You can now view a dashboard of analytics data from the websites of agencies participating in GSA's Digital Analytics Program. The basic dashboard has three views: one showing how many people are on government websites right now; the other two show the most popular pages on government sites in the last seven and 30 days. In 2016, we added agency-specific pages to the dashboard, allowing users to see the same data for several departments as well as across the entire government. This open source project has been adapted for use in other city and state governments.

A screenshot of the homepage includes a Platform-as-a-Service (PaaS) specifically built for government, based on the open source Cloud Foundry. It provides a secure, scalable platform for teams to build and host their application or website. It can help development teams work faster and cheaper by handling much of their deployment complexity. The platform is currently in a small pilot program, but we will be expanding access over time.

Wage and Hour Division Field Operations Handbook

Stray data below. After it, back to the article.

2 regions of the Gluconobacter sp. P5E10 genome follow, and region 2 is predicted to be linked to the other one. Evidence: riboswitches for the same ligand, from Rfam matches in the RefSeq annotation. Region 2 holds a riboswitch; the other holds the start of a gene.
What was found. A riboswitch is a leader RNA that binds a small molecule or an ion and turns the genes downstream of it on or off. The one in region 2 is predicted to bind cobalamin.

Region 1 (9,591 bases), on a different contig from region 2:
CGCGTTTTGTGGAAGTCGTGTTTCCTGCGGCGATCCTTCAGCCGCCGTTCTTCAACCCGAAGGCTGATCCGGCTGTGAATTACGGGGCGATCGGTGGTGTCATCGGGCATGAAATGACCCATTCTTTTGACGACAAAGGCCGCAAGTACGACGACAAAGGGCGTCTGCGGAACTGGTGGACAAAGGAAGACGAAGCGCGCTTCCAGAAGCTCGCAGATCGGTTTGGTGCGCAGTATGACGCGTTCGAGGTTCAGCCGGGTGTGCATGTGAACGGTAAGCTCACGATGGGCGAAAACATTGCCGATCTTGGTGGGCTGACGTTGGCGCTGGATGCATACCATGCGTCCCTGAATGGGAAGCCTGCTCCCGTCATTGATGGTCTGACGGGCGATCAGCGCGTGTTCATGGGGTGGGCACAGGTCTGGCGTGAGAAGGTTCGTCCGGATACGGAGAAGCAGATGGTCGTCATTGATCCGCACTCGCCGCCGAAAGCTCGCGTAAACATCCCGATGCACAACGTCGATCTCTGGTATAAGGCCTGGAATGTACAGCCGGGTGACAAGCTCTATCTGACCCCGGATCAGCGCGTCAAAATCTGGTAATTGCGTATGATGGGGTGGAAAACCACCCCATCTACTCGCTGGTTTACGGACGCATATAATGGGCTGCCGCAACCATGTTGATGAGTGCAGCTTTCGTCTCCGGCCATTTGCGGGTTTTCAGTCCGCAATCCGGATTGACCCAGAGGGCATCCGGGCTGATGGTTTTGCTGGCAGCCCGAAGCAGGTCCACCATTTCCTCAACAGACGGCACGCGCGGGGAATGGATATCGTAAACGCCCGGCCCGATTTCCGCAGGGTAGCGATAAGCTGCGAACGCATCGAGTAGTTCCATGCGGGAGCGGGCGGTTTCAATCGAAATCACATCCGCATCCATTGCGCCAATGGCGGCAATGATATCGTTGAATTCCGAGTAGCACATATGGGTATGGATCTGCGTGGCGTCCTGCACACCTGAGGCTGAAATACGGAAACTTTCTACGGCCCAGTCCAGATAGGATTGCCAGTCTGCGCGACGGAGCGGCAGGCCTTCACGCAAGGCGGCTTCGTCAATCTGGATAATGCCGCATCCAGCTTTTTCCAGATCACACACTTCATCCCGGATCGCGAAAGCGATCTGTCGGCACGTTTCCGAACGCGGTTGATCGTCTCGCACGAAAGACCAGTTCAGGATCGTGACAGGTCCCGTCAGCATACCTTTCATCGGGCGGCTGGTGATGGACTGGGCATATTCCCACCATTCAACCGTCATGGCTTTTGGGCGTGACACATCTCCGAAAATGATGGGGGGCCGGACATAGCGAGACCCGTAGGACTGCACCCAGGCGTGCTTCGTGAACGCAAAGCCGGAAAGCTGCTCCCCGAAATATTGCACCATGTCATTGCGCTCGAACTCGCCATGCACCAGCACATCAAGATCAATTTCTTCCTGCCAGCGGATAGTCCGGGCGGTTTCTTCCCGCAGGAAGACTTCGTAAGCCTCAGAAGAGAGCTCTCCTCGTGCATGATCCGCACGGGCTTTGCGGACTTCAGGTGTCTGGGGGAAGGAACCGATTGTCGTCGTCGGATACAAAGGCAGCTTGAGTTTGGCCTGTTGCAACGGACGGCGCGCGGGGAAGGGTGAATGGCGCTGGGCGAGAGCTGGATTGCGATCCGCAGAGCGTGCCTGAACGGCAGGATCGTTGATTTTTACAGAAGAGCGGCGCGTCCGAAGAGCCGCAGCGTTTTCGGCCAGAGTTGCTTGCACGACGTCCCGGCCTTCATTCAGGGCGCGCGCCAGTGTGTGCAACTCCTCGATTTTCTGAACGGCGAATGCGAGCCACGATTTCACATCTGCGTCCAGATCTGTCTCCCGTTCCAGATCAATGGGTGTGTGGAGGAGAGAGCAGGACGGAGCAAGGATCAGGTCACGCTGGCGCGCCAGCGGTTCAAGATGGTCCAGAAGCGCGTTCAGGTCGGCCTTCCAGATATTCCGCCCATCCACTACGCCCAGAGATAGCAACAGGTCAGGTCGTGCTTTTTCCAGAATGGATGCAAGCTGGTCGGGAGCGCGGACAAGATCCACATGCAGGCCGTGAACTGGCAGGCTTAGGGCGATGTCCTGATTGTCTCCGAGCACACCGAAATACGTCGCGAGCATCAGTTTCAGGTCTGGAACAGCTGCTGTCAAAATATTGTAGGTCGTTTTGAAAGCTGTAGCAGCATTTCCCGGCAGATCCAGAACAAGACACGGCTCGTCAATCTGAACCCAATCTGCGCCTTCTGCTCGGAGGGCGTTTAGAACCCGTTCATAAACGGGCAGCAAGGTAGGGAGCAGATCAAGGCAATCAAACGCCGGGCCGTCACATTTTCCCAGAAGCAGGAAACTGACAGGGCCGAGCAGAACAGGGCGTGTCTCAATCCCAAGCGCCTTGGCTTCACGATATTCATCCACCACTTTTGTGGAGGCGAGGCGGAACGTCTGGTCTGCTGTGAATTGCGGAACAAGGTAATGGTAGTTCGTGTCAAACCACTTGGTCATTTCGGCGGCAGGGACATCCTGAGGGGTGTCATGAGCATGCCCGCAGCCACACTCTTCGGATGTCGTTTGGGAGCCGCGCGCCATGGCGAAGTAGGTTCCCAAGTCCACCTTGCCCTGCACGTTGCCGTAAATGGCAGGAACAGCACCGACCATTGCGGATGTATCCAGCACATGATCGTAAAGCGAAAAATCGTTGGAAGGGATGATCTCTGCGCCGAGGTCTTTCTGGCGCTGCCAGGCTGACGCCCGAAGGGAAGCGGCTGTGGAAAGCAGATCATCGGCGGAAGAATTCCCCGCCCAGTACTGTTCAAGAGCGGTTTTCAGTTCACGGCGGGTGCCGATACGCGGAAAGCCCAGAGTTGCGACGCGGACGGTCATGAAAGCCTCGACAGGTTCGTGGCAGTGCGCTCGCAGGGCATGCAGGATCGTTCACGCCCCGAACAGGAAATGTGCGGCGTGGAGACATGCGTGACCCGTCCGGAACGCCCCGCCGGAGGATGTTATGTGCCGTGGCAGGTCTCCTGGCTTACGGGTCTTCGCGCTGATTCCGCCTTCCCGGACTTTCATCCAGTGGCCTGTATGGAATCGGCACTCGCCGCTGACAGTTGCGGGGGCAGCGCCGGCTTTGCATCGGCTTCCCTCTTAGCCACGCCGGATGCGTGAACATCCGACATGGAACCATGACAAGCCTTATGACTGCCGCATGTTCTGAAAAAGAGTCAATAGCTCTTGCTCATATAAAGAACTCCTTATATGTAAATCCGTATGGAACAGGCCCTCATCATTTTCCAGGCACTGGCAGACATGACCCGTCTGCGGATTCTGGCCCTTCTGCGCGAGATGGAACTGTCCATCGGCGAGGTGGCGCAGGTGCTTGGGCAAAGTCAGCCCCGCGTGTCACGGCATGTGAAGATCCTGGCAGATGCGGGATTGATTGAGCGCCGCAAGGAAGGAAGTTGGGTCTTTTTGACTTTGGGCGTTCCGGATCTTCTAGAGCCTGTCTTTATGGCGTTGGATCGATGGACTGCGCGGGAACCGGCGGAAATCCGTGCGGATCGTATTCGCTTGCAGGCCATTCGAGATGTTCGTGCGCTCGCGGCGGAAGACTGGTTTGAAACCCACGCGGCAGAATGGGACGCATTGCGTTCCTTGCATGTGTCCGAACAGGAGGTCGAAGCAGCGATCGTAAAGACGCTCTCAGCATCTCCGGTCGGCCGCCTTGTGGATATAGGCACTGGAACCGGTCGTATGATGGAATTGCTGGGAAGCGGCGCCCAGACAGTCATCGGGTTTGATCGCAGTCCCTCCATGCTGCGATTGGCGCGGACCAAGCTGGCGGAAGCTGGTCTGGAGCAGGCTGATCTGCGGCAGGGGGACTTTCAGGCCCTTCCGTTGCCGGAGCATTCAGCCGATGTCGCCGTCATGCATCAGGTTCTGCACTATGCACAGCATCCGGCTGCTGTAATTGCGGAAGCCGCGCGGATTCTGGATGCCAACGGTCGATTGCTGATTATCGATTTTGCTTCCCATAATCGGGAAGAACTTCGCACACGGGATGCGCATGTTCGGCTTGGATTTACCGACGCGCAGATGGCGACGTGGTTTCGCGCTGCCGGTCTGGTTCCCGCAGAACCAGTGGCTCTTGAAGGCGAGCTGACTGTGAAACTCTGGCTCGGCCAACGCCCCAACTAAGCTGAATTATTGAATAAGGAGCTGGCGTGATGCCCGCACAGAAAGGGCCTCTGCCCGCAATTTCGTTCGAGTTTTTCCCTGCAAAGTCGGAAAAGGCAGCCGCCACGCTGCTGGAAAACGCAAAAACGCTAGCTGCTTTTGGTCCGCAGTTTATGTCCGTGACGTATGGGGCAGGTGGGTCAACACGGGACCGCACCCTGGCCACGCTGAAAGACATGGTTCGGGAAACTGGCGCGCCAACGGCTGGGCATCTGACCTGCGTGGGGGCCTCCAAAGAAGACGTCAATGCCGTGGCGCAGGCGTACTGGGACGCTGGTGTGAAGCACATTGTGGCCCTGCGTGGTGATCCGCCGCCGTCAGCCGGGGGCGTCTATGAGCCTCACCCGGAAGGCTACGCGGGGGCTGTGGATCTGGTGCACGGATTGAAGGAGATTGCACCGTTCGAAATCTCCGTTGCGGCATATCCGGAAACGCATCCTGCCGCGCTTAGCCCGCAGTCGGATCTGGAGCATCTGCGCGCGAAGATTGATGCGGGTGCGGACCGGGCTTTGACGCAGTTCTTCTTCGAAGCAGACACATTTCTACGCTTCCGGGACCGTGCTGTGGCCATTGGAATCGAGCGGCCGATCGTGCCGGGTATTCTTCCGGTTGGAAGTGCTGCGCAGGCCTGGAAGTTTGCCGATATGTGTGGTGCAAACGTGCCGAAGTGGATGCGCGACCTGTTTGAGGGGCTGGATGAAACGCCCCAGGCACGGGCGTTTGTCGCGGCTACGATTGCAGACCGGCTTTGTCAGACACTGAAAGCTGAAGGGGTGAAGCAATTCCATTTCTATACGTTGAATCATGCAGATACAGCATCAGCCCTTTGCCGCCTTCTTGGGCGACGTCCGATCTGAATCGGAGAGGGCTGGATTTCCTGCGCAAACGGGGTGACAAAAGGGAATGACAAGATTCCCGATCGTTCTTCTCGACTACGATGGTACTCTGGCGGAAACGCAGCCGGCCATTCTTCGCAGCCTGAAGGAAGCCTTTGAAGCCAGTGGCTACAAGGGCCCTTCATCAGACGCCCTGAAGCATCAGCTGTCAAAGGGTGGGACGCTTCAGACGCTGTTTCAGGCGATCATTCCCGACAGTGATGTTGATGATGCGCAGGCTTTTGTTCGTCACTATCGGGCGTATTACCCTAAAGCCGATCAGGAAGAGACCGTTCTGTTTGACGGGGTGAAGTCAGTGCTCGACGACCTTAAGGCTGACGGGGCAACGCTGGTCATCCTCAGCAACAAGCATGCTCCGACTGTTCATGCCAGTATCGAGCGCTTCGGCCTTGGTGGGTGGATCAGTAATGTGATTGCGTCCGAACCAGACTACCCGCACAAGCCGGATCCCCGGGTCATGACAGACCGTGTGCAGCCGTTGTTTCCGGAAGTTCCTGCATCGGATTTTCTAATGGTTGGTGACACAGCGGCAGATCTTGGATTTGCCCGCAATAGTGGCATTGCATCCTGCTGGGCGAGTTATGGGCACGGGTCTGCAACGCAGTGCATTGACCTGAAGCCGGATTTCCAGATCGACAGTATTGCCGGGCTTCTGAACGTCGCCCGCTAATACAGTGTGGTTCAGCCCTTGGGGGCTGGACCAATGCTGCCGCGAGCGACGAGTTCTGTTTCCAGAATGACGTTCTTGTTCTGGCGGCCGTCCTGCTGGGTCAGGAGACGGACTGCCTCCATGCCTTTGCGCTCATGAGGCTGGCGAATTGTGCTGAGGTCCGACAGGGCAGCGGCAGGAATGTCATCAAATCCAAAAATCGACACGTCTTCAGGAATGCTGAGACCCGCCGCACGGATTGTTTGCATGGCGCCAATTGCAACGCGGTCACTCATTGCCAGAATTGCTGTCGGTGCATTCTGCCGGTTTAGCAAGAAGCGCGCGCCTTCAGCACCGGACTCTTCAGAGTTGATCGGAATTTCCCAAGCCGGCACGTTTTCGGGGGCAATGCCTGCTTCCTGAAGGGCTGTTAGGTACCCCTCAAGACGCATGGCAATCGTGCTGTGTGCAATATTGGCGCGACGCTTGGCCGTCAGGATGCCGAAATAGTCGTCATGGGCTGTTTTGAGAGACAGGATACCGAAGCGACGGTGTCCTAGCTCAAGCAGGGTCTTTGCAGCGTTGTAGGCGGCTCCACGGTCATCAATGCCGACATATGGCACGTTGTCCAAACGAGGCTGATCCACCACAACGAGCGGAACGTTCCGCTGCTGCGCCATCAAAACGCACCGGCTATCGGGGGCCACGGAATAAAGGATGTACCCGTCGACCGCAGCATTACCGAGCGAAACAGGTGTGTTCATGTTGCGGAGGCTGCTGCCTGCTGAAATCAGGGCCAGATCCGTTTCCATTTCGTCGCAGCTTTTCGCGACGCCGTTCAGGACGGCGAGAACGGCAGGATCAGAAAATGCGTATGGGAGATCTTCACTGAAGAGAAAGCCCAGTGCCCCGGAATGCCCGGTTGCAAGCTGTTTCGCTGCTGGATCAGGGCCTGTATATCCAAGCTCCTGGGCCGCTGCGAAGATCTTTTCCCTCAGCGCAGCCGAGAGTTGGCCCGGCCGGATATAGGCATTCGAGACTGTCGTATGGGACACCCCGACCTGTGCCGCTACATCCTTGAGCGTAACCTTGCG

The 18F team working with Department of Labor staff in the GSA headquarters.

In two days, our consulting team was able to work with a team at the Department of Labor’s Wage and Hour Division to take the four-volume, printed Field Operations Handbook and create an internal prototype of an online, searchable version. We were also able to demonstrate the power of using agile design and development methods.

RFP Ghostwriting with the State of California

The California, Code for America, and 18F team after the workshop.

We partnered with the Department of Health and Human Services, the State of California, and Code for America to draft a request for proposal (RFP) to fix the state's child welfare case management system. This system is used by more than 20,000 social workers to track and manage the more than 500,000 cases of child abuse and neglect that are reported in California each year. 18F's two-day RFP ghostwriting workshop got stakeholders on board with modular contracting and modern development methodologies, and helped the state trim their initial 1,500 page RFP into two 70-page documents.

Every Kid in a Park

In collaboration with the U.S. Department of the Interior, The White House, and other federal agencies, 18F built a website to help U.S. fourth graders obtain their free pass to national lands and waters. The site is specially designed to be used by kids (its primary users).

U.S. Extractive Industries Transparency Initiative (U.S. EITI)